Rich: That’s right. That’s right.

Paul: And so that’s how you end up—and it’s, and then the global town square, what it did, and the phrase context collapse gets thrown out a lot, right?

Rich: Yeah.

Paul: But suddenly you have people who have very constructed, consistent belief systems. A conservative on one side, a liberal on the other, but also, like, a Black person in New York City who is part of the Nation of Islam.

Rich: Yeah. Yeah.

Paul: Right? Like, their belief system works for them day to day.

Rich: Yeah. Yeah.

Paul: Right? And on the other side, you have the Communist Party in California, and you put them all in a room together? They don’t have a common context.

Rich: Yeah.

Paul: And the system is like, isn’t this great? It’s working just as it’s supposed to.

Rich: They don’t have a common context, and they have conflicting worldviews. And the systems in place, the systems that were used for word processing and spreadsheets, are designed to amplify those divisions. Because if you amplify those divisions, everyone engages it.

Paul: That’s where we are.

Rich: Everyone engages it.

Paul: And it used to be, you would go to their store and you’d be, like, “How are the kids?”

Rich: Yeahyeahyeah!

Paul: “Okay.” And you’d know that on Sunday, you did radically different things.

Rich: You would say, “Oh, God, she’s nice. They’re weird, but she’s nice.” [laughing]

Paul: “They’re weird. I’m glad she doesn’t run our government,” right?

Rich: [laughing] “She bakes an amazing casserole every Sunday for the church.” or wherever.

Paul: And the kids play together, and it’s all good. And so then you—

Rich: We grew up in New York City. I mean, I grew up in New York City. You lived in New York City many years. That is what New York City is.

Paul: It really is. We have tremendous tools—and the term tolerance is always a tricky one because it implies this idea that you’re supposed to just tolerate other people.

Rich: Yeah.

Paul: But the reality is, that’s what humans are. You have your little tribe that you are a member of, and then you interact with all these other cohorts. And frankly, you might kind of just not really respect or love that other cohort. But while you are in the room together, you are going to be very respectful. And in fact, if you want to see a kid get corrected in New York City, it’s when they’re disrespectful to the other group.

Rich: Yeah, totally. Totally.

Paul: They cannot be.

Rich: I mean, respect is a baseline, but when the polar opposite of everything I’m about is put in front of me, it is catnip, man.

Paul: It is.

Rich: It gets me real excited, and I really engage it, and everyone is guilty of it. You know how this got framed? It’s funny, I think the woke narrative is kind of dying out now. The right is like, “The left is too woke” and whatnot. To me, as I observe it all, everybody’s thin skinned. Everybody’s incredibly sensitive because the nerves are frayed at this point.

Paul: They are. And you can win the argument by not acknowledging my concerns, you’ve made everything much, much worse.

Rich: Yeah.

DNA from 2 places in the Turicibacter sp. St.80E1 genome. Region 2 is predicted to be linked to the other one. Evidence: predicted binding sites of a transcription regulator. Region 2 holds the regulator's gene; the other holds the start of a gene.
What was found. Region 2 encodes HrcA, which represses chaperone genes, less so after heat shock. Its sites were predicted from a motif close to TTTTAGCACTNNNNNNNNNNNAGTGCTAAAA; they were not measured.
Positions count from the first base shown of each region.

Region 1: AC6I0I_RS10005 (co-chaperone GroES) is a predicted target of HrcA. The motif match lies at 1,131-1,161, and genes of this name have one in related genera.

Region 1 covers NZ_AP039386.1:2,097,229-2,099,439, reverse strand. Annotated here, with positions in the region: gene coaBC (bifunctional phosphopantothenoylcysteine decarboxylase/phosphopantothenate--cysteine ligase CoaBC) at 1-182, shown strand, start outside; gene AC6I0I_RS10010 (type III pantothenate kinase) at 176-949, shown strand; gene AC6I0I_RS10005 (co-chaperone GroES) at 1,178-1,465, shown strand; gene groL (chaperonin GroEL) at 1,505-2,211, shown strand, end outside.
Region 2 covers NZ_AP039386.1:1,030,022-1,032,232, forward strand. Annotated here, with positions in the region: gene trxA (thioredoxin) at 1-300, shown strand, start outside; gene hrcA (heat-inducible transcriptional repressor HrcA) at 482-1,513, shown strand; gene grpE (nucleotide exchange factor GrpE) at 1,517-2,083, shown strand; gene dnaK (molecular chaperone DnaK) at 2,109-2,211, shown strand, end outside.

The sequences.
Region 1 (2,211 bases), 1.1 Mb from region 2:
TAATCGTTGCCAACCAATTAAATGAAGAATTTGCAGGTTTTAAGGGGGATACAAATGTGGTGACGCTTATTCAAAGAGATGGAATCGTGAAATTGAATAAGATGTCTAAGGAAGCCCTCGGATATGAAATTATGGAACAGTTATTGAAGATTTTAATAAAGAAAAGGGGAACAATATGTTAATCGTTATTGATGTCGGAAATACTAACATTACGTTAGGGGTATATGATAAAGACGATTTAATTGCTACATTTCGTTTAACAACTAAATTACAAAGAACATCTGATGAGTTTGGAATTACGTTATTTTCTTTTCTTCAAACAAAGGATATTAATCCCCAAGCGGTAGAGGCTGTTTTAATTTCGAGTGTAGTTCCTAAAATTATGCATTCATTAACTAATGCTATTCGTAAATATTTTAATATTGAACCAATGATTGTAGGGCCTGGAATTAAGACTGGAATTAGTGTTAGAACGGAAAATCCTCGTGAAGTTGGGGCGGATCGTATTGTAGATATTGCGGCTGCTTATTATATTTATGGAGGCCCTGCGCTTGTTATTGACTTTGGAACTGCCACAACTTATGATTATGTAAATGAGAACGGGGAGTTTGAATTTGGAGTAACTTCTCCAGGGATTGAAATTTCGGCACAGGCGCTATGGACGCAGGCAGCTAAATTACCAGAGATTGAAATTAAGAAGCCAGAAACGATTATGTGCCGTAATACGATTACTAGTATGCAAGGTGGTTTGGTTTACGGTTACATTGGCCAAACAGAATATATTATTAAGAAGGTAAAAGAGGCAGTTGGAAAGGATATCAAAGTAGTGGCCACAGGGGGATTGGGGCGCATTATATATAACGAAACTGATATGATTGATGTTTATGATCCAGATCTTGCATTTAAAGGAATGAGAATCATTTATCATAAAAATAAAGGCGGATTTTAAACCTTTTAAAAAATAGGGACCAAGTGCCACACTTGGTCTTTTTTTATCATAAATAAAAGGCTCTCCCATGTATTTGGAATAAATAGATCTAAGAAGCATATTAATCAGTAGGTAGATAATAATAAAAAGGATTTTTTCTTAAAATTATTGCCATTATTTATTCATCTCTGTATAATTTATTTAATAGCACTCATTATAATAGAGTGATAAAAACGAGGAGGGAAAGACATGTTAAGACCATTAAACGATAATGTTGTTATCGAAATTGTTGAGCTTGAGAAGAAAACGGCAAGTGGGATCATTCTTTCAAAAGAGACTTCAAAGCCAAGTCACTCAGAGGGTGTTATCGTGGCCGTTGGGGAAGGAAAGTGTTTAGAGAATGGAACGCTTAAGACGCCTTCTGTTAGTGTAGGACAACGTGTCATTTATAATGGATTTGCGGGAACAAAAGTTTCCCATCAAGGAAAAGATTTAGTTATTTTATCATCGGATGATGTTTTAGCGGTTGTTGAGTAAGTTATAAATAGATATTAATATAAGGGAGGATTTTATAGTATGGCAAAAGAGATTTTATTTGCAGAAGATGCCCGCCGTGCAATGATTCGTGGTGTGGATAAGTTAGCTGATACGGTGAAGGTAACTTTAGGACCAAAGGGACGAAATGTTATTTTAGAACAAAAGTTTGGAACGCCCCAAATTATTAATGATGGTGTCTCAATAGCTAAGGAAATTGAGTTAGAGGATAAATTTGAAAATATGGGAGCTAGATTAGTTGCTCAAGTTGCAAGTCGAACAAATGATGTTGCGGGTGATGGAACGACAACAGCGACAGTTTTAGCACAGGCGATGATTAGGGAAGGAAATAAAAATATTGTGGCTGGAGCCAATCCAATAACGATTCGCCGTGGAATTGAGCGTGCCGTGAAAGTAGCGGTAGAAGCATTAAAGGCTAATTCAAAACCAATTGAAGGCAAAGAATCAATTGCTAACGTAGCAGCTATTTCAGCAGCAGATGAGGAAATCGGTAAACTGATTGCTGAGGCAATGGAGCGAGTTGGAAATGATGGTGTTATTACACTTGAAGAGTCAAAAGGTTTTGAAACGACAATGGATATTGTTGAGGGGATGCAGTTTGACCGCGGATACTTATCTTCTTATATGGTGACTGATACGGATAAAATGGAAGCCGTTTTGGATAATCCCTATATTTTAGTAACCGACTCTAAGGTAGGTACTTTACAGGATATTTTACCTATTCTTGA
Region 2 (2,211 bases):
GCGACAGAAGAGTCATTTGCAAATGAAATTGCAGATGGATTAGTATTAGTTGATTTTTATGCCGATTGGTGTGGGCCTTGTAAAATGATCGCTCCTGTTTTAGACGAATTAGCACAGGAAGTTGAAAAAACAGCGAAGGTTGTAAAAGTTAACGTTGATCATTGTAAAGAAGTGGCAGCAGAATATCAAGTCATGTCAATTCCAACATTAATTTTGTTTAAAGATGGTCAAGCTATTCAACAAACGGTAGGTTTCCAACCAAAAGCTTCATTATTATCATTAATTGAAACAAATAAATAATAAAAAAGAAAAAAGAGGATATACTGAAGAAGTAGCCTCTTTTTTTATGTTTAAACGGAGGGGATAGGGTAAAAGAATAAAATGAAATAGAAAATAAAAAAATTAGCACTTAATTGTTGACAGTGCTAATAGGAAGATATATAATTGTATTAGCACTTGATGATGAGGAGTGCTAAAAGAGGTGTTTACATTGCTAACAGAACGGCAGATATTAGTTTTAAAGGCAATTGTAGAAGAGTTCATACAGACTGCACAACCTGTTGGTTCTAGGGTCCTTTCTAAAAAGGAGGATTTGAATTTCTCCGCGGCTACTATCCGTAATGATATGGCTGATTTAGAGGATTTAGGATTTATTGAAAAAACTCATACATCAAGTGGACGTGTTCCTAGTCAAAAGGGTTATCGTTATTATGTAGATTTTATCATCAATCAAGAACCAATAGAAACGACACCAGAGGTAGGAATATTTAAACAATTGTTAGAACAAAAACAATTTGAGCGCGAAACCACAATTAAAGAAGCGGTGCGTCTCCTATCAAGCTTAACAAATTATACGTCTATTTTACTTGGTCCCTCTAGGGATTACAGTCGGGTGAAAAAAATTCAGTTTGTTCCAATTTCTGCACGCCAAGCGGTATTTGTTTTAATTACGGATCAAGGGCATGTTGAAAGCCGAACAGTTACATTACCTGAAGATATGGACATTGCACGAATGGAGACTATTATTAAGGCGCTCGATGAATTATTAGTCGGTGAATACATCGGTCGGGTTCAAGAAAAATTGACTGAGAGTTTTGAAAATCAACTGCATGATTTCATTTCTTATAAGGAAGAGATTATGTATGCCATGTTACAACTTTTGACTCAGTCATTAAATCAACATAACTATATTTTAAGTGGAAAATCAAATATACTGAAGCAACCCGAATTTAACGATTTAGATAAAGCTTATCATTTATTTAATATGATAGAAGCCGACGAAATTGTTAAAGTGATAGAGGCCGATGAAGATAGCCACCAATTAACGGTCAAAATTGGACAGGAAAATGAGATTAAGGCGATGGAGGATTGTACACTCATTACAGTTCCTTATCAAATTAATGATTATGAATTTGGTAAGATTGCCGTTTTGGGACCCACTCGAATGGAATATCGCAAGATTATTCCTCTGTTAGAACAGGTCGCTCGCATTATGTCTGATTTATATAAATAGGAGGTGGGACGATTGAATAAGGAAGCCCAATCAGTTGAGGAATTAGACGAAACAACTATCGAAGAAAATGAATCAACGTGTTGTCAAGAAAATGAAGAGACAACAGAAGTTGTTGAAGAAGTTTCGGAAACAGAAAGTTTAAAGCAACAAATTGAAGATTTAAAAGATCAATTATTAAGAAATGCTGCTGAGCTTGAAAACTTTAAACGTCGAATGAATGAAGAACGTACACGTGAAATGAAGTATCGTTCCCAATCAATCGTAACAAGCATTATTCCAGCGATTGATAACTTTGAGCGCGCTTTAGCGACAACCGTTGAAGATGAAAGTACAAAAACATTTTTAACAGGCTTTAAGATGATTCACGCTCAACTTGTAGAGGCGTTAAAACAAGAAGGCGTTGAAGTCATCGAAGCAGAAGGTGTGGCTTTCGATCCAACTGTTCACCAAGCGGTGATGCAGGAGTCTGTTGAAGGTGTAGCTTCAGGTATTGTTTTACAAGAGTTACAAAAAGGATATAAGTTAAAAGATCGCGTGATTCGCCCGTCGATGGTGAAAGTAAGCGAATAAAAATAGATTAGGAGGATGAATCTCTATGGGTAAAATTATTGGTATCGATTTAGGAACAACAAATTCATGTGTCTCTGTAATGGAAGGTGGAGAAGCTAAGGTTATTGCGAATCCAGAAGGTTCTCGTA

Paul: And so it’s bizarre that we thought that this could be the global town square, because it’s actually the opposite. It’s a system for keeping ideas out of the commons because they’re like—

Rich: That’s exactly it.

Paul: —it’s too intense and too emotional. And so what you end up with is everybody having conversations in the group chat back along their ideological lines.

Rich: Yes, that’s right.

Paul: That’s pointing over there and going, that’s a nightmare.

Rich: By the way, I’m no historian, but I have read a couple of books around revolutions, because they’re just this crazy moment, right? And consistently, Paul, revolutions are sort of driven by vision or like a document that someone wrote that got printed.

Paul: Right.

Rich: Revolution happens. They get rid of the king, or they get rid of whatever, and it is an absolute sloppy mess of terror and horror for years afterwards. We’re not good at it. The town square that was supposed to surface after they got rid of the king led to some of the most heinous crimes.

Paul: We actually did pretty well in this country compared to most other revolutions.

Rich: We did. I don’t view this—they call it the American Revolution, but I don’t think it was the American Revolution. It was essentially a separation. You didn’t overturn the king of England. So I view it differently than like, the French Revolution.

Paul: No, that’s true. We didn’t behead the king.

Rich: We didn’t behead the king, and we weren’t looking to replace a vacuum.

Paul: No, nor did we go invade England.

Rich: Correct.

Paul: We just said, like, “Hey, we’re going to take this. This is ours.”

Rich: That’s right. That’s right. Versus the French and the Russians. And again, I’m no historian, but, boy, when they came in—soon after the Iranian Revolution, look, the shah was placed there by the U.S. He was a shill, essentially. He was there. He was a puppet. They got rid of him. It’s like, okay, I get it. We killed one of your great Muslim leaders. Your land has oil on it. They were trying to exploit you. They come in, and what kicks in? A very rigid, tough regime that whiplashes in the other direction. We’re wading into new waters. I guess what I’m trying to say is, back to the vision of the global town square. We are divisive by nature when you give us power, and the internet gave everybody power.

Paul: I feel that the lesson of the last 15 years is, it’s the Amazon two-pizza rule, which is you should never have a team larger than two pizzas, that could eat, like, two pizzas.

Rich: Like, never have a global town square more than two pizzas?

Paul: That’s about it. And you see this, when the group chat gets above about eight people?

Rich: Yeah.